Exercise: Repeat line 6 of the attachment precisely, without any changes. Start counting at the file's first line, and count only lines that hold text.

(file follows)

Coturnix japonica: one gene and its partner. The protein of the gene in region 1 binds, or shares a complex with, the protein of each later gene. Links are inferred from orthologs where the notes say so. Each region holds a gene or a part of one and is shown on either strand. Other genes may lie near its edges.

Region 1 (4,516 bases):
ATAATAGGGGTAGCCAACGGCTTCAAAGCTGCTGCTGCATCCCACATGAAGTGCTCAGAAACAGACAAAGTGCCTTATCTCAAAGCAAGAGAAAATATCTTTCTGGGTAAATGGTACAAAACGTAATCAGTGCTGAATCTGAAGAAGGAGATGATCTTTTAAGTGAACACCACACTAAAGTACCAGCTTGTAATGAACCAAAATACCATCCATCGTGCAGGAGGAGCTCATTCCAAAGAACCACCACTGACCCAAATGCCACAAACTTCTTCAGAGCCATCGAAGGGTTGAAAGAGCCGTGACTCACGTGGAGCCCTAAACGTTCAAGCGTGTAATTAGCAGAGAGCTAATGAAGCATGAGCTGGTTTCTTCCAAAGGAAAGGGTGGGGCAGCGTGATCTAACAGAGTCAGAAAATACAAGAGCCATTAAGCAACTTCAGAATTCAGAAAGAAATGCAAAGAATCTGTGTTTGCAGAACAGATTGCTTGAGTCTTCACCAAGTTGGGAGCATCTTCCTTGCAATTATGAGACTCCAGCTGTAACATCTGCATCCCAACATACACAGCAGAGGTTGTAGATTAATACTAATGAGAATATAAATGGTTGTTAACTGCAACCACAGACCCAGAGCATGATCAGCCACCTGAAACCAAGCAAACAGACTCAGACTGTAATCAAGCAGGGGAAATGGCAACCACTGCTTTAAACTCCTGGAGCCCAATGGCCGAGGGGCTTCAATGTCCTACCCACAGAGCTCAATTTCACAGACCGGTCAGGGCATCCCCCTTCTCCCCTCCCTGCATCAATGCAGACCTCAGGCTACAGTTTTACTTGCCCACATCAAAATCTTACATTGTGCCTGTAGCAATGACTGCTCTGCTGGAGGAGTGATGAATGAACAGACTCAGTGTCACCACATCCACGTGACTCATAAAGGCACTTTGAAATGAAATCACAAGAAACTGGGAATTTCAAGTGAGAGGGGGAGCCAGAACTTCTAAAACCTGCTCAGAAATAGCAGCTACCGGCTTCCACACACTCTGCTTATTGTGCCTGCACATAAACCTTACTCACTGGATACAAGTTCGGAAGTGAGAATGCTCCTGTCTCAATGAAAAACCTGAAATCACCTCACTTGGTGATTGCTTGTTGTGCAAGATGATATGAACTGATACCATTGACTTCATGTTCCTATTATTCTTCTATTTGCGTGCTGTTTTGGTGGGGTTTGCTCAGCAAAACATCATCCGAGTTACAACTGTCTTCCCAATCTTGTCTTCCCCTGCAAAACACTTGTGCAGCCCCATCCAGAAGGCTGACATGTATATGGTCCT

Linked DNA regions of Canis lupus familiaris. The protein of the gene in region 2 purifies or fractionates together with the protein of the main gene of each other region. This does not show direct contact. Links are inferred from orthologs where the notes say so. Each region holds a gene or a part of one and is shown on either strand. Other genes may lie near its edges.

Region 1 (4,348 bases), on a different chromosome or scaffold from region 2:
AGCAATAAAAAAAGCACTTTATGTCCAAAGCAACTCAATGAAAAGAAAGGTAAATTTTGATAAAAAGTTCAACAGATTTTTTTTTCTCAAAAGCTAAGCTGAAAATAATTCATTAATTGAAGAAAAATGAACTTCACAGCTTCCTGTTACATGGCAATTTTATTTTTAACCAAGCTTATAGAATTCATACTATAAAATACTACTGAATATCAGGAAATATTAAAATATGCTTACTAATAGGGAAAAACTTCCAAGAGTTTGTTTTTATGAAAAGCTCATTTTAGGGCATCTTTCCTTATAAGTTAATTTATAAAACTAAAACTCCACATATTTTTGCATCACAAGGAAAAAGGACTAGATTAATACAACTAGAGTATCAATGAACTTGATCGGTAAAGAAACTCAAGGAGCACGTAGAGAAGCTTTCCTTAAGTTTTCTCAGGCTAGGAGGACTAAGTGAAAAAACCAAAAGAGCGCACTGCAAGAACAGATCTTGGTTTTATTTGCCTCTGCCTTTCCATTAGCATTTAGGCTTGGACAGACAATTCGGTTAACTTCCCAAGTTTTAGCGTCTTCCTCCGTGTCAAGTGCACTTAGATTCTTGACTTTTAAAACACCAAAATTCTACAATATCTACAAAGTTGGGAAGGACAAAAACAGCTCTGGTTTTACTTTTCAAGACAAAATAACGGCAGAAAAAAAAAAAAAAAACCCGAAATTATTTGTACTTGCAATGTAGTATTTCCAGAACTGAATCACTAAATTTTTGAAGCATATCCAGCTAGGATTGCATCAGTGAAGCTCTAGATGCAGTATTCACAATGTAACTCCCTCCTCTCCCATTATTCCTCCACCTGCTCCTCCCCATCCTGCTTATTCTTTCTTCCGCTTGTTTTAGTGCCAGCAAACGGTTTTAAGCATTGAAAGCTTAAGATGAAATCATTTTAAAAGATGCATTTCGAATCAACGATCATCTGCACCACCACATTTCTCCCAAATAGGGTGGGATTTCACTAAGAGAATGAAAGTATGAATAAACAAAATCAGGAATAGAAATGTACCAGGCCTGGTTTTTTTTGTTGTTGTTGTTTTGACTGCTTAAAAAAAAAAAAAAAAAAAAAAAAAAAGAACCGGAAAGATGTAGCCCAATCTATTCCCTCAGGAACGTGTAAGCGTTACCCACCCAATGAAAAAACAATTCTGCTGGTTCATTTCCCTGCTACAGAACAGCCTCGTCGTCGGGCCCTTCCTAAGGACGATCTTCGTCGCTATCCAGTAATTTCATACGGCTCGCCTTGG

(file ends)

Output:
AGCAATAAAAAAAGCACTTTATGTCCAAAGCAACTCAATGAAAAGAAAGGTAAATTTTGATAAAAAGTTCAACAGATTTTTTTTTCTCAAAAGCTAAGCTGAAAATAATTCATTAATTGAAGAAAAATGAACTTCACAGCTTCCTGTTACATGGCAATTTTATTTTTAACCAAGCTTATAGAATTCATACTATAAAATACTACTGAATATCAGGAAATATTAAAATATGCTTACTAATAGGGAAAAACTTCCAAGAGTTTGTTTTTATGAAAAGCTCATTTTAGGGCATCTTTCCTTATAAGTTAATTTATAAAACTAAAACTCCACATATTTTTGCATCACAAGGAAAAAGGACTAGATTAATACAACTAGAGTATCAATGAACTTGATCGGTAAAGAAACTCAAGGAGCACGTAGAGAAGCTTTCCTTAAGTTTTCTCAGGCTAGGAGGACTAAGTGAAAAAACCAAAAGAGCGCACTGCAAGAACAGATCTTGGTTTTATTTGCCTCTGCCTTTCCATTAGCATTTAGGCTTGGACAGACAATTCGGTTAACTTCCCAAGTTTTAGCGTCTTCCTCCGTGTCAAGTGCACTTAGATTCTTGACTTTTAAAACACCAAAATTCTACAATATCTACAAAGTTGGGAAGGACAAAAACAGCTCTGGTTTTACTTTTCAAGACAAAATAACGGCAGAAAAAAAAAAAAAAAACCCGAAATTATTTGTACTTGCAATGTAGTATTTCCAGAACTGAATCACTAAATTTTTGAAGCATATCCAGCTAGGATTGCATCAGTGAAGCTCTAGATGCAGTATTCACAATGTAACTCCCTCCTCTCCCATTATTCCTCCACCTGCTCCTCCCCATCCTGCTTATTCTTTCTTCCGCTTGTTTTAGTGCCAGCAAACGGTTTTAAGCATTGAAAGCTTAAGATGAAATCATTTTAAAAGATGCATTTCGAATCAACGATCATCTGCACCACCACATTTCTCCCAAATAGGGTGGGATTTCACTAAGAGAATGAAAGTATGAATAAACAAAATCAGGAATAGAAATGTACCAGGCCTGGTTTTTTTTGTTGTTGTTGTTTTGACTGCTTAAAAAAAAAAAAAAAAAAAAAAAAAAAGAACCGGAAAGATGTAGCCCAATCTATTCCCTCAGGAACGTGTAAGCGTTACCCACCCAATGAAAAAACAATTCTGCTGGTTCATTTCCCTGCTACAGAACAGCCTCGTCGTCGGGCCCTTCCTAAGGACGATCTTCGTCGCTATCCAGTAATTTCATACGGCTCGCCTTGG